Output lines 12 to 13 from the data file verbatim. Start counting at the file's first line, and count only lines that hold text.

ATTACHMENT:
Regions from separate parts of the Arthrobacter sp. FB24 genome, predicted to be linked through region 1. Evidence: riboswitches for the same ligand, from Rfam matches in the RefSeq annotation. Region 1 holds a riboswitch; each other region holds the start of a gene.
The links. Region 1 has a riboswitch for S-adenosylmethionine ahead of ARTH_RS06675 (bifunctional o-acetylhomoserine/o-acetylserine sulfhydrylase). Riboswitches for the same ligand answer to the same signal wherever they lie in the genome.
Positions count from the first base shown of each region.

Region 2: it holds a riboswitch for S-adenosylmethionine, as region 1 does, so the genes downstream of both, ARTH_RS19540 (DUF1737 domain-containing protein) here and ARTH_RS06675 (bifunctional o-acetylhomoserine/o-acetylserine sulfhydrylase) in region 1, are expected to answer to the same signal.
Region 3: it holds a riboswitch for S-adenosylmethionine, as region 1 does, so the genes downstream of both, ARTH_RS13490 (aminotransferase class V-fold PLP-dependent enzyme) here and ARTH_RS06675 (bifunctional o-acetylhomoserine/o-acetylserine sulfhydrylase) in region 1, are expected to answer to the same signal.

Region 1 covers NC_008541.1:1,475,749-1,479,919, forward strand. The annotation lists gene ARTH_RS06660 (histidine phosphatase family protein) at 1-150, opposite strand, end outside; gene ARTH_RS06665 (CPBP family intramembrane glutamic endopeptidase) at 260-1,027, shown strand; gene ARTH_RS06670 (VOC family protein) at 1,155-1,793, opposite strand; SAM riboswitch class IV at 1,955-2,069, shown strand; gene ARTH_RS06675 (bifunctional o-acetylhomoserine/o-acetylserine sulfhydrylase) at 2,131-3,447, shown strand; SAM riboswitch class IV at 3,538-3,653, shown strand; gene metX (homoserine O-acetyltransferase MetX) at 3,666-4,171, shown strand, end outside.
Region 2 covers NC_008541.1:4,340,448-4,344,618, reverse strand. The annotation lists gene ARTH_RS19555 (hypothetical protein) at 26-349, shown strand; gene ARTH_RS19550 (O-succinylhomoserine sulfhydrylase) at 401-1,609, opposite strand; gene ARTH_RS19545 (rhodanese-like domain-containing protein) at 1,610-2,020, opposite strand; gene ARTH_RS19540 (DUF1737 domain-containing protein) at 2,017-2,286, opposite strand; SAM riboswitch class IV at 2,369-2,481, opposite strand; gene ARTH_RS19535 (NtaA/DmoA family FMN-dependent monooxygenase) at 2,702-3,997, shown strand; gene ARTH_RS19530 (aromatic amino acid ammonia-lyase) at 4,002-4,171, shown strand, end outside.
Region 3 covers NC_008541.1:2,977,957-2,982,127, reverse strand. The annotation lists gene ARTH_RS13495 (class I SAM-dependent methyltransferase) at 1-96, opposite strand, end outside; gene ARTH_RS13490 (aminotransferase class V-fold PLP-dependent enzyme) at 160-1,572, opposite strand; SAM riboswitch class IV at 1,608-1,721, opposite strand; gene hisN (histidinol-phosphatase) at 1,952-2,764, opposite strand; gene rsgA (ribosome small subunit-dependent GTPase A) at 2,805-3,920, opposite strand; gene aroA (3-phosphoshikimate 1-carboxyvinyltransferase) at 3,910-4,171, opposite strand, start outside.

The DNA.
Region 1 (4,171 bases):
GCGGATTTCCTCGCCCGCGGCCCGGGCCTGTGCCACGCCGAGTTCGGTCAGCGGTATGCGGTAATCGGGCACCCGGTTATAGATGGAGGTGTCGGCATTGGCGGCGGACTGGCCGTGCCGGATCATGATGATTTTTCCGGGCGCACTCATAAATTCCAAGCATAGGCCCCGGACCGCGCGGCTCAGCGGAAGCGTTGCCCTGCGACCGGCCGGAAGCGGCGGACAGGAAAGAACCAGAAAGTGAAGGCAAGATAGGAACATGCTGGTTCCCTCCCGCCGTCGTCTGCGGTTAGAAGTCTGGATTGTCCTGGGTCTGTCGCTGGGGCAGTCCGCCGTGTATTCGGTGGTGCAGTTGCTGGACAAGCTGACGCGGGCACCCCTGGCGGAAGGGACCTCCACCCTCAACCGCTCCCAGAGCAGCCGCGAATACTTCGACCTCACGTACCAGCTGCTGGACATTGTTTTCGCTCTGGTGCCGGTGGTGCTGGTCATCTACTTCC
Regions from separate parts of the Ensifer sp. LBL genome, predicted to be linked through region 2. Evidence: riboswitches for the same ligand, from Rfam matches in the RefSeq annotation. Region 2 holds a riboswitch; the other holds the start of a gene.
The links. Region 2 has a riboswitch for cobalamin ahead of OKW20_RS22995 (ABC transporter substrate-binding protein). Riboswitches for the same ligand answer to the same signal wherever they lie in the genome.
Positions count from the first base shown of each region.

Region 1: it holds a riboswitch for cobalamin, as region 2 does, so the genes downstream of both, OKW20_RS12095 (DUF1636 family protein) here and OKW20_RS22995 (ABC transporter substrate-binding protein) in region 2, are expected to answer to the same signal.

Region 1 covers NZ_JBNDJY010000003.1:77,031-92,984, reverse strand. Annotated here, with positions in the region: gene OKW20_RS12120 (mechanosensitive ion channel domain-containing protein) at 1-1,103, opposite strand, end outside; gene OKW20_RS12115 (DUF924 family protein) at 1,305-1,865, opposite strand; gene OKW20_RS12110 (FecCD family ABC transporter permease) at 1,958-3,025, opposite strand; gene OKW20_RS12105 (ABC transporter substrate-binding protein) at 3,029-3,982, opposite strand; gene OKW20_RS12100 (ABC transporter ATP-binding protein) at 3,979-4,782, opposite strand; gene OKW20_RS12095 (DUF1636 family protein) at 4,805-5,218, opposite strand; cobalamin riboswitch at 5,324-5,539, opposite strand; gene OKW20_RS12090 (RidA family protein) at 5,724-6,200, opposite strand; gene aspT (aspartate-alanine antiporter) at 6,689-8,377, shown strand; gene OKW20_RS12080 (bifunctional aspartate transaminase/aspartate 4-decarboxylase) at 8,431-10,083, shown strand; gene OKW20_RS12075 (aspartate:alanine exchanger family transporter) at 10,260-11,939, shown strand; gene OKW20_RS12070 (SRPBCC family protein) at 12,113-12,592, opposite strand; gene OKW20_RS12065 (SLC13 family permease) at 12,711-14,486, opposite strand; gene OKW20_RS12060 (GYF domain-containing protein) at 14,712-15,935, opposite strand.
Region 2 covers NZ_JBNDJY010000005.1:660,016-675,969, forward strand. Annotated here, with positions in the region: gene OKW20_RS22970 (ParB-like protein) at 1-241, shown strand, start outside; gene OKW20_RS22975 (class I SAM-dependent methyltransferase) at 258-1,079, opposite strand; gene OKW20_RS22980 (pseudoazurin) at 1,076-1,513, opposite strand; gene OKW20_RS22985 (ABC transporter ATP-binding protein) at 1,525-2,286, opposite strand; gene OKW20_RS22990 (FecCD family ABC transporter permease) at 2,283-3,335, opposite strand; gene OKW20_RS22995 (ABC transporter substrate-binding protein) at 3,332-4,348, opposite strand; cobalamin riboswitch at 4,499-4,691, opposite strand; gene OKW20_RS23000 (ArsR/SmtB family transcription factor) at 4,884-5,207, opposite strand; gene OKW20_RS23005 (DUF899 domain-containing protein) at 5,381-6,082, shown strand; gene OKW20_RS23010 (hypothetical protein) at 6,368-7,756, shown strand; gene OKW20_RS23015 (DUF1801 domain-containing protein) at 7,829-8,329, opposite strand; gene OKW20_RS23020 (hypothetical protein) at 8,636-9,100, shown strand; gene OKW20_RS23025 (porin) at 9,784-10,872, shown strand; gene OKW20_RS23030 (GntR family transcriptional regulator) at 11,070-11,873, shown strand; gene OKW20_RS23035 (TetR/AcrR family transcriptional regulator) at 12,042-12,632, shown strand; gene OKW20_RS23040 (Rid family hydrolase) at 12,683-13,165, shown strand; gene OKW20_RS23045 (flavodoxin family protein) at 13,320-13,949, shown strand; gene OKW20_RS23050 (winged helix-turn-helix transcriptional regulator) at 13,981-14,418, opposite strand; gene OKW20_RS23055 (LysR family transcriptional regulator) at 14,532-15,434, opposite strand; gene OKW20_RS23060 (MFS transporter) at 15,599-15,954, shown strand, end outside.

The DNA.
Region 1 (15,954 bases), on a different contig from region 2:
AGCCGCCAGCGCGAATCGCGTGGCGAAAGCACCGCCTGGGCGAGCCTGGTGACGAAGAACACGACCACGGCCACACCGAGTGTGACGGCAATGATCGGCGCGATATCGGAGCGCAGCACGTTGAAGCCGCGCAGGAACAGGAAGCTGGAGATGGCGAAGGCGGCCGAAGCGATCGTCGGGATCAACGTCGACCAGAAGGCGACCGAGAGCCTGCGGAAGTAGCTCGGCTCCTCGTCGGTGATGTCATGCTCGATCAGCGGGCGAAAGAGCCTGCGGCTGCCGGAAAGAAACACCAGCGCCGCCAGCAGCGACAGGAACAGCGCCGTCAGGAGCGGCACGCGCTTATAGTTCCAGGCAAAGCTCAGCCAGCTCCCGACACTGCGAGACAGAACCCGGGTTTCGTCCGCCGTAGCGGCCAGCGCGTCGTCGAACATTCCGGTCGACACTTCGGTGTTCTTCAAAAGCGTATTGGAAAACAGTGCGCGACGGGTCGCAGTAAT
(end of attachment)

Regions from separate parts of the Ensifer sp. LBL genome, predicted to be linked through region 2. Evidence: riboswitches for the same ligand, from Rfam matches in the RefSeq annotation. Region 2 holds a riboswitch; the other holds the start of a gene.
The links. Region 2 has a riboswitch for cobalamin ahead of OKW20_RS22995 (ABC transporter substrate-binding protein). Riboswitches for the same ligand answer to the same signal wherever they lie in the genome.